- Alan Broadbent Trio, “Like Minds” (2022): “. . . Broadbent leads a stalwart trio whose other members are bassist Harvie S and drummer Billy Mintz. And, yes, they are of ‘like minds.’ One of the perks of having as long and successful a career as Broadbent's is that a leader can choose the sidemen who best suit his musical style and philosophy. Such is the case here, as Harvie S and Mintz generously support Broadbent without once stepping on his toes or encroaching upon his space.”
- Baul Meets Saz, “Banjara” (2022) (59’): “Turkish artist Emre Gültekin, singer and player of the saz (a long-necked Anatolian lute) intertwines the sounds of his instrument with the voice and percussion of Malabika Brahma and Sanjay Khyapa, from India, who have become the musical ambassadors of Baul culture.”
I am of old and young, of the foolish as much as the wise,
Regardless of others, ever regardful of others,
Maternal as well as paternal, a child as well as a man,
Stuff'd with the stuff that is coarse and stuff'd with the stuff that is fine,
One of the Nation of many nations, the smallest the same and the largest the same,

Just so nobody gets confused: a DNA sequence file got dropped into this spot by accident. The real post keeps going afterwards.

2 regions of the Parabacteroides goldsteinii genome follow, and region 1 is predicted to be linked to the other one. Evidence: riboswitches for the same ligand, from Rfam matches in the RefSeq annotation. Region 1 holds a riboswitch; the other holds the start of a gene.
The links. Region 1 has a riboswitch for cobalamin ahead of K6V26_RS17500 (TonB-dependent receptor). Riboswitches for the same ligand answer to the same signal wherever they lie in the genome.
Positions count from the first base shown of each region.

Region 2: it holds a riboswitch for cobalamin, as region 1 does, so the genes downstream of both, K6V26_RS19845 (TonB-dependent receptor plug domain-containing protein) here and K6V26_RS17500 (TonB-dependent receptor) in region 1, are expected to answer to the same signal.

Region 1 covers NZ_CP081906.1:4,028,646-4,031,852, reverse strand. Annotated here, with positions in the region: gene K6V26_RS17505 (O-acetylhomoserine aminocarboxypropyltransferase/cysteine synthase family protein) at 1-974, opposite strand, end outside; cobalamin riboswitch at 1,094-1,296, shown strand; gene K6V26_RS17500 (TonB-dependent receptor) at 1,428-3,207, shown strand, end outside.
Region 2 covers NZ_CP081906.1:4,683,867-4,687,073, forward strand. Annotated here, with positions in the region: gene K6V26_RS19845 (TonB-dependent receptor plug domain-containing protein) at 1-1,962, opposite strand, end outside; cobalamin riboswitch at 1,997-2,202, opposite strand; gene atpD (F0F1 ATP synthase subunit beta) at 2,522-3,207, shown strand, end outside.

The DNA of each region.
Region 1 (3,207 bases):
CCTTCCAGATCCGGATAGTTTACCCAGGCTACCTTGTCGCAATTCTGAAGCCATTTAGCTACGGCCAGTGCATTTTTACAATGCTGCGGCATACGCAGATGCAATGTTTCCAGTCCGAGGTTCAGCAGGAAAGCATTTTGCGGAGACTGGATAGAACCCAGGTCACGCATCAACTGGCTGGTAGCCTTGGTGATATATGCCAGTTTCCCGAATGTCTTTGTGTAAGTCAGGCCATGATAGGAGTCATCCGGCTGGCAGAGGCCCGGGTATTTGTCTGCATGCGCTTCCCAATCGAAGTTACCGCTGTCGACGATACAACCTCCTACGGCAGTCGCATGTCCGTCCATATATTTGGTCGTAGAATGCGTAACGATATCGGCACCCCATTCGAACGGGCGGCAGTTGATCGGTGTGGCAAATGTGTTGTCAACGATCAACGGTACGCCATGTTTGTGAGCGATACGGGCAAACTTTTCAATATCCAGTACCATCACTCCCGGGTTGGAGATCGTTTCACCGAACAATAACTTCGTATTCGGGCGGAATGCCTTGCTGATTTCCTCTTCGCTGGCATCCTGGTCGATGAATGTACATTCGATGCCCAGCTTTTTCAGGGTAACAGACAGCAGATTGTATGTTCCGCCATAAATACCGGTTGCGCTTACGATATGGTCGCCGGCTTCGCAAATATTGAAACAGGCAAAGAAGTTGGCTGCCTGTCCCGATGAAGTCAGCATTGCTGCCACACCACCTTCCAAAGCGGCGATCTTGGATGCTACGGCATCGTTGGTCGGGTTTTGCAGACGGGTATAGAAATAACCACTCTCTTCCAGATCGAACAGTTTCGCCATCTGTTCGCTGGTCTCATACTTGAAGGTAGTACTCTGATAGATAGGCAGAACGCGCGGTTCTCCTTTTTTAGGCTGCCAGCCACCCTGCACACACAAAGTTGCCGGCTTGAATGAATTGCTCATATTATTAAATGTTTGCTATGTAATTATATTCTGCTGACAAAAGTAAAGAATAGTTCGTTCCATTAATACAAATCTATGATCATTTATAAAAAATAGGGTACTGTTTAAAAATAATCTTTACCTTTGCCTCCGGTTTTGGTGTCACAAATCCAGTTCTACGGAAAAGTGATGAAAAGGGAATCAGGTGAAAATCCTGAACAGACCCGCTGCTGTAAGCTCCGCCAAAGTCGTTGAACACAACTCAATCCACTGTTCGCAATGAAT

A Southerner soon as a Northerner, a planter nonchalant and hospitable down by the Oconee I live,
A Yankee bound my own way ready for trade, my joints the limberest joints on earth and the sternest joints on earth,
A Kentuckian walking the vale of the Elkhorn in my deer-skin leggings, a Louisianian or Georgian,
A boatman over lakes or bays or along coasts, a Hoosier, Badger, Buckeye;
At home on Kanadian snow-shoes or up in the bush, or with fishermen off Newfoundland,
At home in the fleet of ice-boats, sailing with the rest and tacking,
At home on the hills of Vermont or in the woods of Maine, or the Texan ranch,
Comrade of Californians, comrade of free North-Westerners, (loving their big proportions,)
Comrade of raftsmen and coalmen, comrade of all who shake hands and welcome to drink and meat,
A learner with the simplest, a teacher of the thoughtfullest,
A novice beginning yet experient of myriads of seasons,
Of every hue and caste am I, of every rank and religion,
A farmer, mechanic, artist, gentleman, sailor, quaker,
Prisoner, fancy-man, rowdy, lawyer, physician, priest.
This moment yearning and thoughtful sitting alone,
It seems to me there are other men in other lands yearning and thoughtful,
It seems to me I can look over and behold them in Germany, Italy, France, Spain,
Or far, far away, in China, or in Russia or talking other dialects,
And it seems to me if I could know those men I should become attached to them as I do to men in my own lands,
O I know we should be brethren and lovers,
I know I should be happy with them.
· Robert Frost, “Two Look at Two”
· Wallace Stevens, “Metaphors of a Magnifico”
Music: songs and other short pieces
- Playing for Change, with Keb’ Mo’, Walking Blues